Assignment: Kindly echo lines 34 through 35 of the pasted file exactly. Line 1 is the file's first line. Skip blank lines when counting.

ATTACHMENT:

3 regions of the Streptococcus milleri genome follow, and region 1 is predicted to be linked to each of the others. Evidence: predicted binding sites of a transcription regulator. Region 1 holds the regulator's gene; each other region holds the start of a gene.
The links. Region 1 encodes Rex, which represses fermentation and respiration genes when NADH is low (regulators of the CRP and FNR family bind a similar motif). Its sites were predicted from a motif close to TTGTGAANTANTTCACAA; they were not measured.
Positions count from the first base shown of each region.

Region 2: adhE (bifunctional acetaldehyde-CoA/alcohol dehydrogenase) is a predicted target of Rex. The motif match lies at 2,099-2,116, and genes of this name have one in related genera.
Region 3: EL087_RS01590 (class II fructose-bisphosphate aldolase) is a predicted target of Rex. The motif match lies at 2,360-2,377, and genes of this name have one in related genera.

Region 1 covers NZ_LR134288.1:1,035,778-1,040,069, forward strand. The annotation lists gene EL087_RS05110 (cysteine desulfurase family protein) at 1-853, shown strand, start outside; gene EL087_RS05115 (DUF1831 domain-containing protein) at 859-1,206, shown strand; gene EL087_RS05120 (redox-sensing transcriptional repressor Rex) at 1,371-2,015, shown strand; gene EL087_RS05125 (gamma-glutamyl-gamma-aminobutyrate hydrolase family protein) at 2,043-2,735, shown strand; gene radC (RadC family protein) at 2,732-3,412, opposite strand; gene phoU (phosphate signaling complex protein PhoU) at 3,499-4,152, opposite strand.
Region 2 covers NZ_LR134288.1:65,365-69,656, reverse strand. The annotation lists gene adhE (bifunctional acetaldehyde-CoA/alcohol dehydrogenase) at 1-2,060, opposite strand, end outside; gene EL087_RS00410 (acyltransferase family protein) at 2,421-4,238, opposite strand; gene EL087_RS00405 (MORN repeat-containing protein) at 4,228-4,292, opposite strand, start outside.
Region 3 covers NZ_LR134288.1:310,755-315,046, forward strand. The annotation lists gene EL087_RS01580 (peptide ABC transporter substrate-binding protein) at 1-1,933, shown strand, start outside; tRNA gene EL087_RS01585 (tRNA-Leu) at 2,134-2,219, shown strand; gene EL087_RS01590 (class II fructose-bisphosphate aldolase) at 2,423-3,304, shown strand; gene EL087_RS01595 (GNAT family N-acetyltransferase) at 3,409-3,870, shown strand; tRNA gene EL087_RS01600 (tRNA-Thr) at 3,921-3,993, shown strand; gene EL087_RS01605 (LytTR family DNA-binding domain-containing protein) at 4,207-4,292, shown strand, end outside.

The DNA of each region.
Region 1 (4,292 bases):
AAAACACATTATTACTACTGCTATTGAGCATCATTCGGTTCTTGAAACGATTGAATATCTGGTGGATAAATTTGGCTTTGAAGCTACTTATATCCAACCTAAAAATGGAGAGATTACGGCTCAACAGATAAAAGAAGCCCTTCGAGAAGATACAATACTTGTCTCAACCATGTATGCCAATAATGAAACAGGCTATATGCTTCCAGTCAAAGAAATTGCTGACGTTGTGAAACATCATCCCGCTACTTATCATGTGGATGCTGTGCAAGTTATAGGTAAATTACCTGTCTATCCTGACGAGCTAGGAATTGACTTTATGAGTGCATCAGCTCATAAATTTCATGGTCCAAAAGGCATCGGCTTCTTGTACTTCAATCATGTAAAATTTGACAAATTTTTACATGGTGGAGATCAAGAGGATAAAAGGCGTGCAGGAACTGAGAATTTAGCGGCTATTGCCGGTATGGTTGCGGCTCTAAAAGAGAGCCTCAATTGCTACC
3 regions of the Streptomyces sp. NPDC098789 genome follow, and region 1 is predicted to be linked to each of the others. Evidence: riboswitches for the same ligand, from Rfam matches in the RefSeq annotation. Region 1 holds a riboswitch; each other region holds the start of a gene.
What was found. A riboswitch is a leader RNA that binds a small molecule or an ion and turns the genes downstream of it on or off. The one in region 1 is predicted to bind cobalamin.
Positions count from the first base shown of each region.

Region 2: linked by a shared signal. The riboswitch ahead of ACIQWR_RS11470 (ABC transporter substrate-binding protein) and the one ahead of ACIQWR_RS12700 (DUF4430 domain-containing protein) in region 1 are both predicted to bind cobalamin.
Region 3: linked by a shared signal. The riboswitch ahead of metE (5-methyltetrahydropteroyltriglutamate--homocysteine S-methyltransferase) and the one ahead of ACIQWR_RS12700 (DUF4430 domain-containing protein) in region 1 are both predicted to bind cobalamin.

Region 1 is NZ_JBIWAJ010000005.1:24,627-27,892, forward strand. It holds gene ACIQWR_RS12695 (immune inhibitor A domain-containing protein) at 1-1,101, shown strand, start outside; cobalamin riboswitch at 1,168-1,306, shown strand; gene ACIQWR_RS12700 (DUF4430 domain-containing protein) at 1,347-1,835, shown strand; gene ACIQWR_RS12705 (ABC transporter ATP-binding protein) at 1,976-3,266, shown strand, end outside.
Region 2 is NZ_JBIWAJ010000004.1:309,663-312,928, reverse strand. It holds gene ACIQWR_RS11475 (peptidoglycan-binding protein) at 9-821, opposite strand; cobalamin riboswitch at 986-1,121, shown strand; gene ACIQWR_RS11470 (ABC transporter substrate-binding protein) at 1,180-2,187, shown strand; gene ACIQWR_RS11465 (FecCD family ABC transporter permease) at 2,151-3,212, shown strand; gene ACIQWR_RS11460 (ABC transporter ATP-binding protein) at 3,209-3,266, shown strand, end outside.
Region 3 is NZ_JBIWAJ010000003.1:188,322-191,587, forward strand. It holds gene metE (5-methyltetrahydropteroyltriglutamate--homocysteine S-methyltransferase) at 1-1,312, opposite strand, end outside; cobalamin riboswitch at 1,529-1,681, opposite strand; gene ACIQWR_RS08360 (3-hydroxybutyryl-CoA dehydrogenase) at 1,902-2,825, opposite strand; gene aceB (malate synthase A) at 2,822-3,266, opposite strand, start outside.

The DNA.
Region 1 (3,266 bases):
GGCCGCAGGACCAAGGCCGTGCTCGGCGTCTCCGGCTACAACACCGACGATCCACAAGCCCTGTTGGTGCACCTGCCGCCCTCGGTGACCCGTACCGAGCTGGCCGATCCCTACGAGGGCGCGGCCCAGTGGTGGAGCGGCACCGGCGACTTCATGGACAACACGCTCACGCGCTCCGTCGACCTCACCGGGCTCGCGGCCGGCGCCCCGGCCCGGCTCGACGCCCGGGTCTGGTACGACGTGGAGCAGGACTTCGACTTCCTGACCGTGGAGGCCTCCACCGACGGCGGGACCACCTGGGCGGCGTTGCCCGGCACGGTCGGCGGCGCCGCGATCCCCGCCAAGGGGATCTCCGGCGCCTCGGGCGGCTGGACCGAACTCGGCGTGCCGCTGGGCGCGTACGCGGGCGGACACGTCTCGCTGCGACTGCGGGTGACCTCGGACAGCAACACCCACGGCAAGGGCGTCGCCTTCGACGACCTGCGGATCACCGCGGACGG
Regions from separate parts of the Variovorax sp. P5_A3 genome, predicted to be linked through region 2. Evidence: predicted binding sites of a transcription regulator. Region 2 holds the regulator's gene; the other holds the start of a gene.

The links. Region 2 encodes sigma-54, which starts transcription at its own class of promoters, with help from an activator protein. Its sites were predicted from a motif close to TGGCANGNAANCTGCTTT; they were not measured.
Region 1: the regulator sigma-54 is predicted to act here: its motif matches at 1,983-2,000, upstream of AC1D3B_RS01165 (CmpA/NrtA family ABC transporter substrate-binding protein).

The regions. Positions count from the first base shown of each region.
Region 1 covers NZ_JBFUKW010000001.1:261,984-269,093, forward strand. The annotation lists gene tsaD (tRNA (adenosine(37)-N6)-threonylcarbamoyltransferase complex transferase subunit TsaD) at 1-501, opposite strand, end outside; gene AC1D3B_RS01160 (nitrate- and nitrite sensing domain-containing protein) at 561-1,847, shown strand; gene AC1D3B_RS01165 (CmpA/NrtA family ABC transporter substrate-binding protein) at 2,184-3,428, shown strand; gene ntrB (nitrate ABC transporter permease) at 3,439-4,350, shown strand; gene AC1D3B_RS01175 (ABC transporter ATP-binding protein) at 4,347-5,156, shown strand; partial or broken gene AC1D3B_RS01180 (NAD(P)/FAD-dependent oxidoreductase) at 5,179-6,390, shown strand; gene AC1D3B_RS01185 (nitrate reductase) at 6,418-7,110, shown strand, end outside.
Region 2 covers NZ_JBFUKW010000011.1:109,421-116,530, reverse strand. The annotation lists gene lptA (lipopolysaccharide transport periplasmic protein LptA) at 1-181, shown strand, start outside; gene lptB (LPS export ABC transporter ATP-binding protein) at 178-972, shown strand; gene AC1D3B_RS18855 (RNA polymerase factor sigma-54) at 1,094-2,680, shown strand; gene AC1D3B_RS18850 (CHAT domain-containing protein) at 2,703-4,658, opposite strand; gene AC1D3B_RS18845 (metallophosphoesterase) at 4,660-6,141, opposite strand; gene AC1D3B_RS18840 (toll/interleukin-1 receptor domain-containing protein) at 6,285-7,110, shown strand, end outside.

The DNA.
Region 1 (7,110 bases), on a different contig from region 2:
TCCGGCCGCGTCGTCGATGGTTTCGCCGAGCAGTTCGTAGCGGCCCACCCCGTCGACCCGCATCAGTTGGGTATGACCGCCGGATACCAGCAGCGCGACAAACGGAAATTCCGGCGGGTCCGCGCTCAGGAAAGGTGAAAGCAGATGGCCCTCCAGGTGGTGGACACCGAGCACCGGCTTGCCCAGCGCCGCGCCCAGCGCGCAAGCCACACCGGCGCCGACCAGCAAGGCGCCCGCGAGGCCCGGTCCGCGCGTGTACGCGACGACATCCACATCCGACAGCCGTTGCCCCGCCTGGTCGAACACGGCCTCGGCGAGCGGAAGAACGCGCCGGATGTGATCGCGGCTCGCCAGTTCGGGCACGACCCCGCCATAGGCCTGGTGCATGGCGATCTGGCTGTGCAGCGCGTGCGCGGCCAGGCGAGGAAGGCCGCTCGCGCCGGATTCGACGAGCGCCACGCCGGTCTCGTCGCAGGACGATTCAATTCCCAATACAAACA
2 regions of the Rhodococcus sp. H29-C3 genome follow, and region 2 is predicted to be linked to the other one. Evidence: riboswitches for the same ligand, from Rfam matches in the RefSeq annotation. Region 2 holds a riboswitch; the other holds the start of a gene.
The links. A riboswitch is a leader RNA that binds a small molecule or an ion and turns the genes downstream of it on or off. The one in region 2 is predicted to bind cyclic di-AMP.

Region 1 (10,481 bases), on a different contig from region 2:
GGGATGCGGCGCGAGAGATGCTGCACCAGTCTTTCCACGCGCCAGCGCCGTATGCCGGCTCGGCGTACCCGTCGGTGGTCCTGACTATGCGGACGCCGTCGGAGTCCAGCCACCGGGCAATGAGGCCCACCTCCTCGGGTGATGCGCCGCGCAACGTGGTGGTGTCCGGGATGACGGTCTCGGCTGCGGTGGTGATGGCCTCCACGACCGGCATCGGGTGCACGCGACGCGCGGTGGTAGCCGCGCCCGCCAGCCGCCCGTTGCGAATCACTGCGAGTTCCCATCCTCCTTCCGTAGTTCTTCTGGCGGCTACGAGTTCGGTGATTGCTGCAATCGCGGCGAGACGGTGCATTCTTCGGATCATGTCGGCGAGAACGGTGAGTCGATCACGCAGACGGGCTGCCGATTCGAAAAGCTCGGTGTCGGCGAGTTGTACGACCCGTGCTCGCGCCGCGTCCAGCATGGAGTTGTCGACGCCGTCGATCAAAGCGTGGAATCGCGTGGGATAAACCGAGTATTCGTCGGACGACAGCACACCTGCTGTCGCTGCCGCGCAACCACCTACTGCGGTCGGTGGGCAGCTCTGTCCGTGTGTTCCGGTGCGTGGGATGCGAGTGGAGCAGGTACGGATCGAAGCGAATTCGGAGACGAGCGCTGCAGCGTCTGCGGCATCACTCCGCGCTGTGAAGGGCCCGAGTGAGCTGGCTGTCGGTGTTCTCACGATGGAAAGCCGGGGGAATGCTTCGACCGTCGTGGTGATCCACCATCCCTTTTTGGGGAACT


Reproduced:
Region 1 (10,481 bases), on a different contig from region 2:
GGGATGCGGCGCGAGAGATGCTGCACCAGTCTTTCCACGCGCCAGCGCCGTATGCCGGCTCGGCGTACCCGTCGGTGGTCCTGACTATGCGGACGCCGTCGGAGTCCAGCCACCGGGCAATGAGGCCCACCTCCTCGGGTGATGCGCCGCGCAACGTGGTGGTGTCCGGGATGACGGTCTCGGCTGCGGTGGTGATGGCCTCCACGACCGGCATCGGGTGCACGCGACGCGCGGTGGTAGCCGCGCCCGCCAGCCGCCCGTTGCGAATCACTGCGAGTTCCCATCCTCCTTCCGTAGTTCTTCTGGCGGCTACGAGTTCGGTGATTGCTGCAATCGCGGCGAGACGGTGCATTCTTCGGATCATGTCGGCGAGAACGGTGAGTCGATCACGCAGACGGGCTGCCGATTCGAAAAGCTCGGTGTCGGCGAGTTGTACGACCCGTGCTCGCGCCGCGTCCAGCATGGAGTTGTCGACGCCGTCGATCAAAGCGTGGAATCGCGTGGGATAAACCGAGTATTCGTCGGACGACAGCACACCTGCTGTCGCTGCCGCGCAACCACCTACTGCGGTCGGTGGGCAGCTCTGTCCGTGTGTTCCGGTGCGTGGGATGCGAGTGGAGCAGGTACGGATCGAAGCGAATTCGGAGACGAGCGCTGCAGCGTCTGCGGCATCACTCCGCGCTGTGAAGGGCCCGAGTGAGCTGGCTGTCGGTGTTCTCACGATGGAAAGCCGGGGGAATGCTTCGACCGTCGTGGTGATCCACCATCCCTTTTTGGGGAACT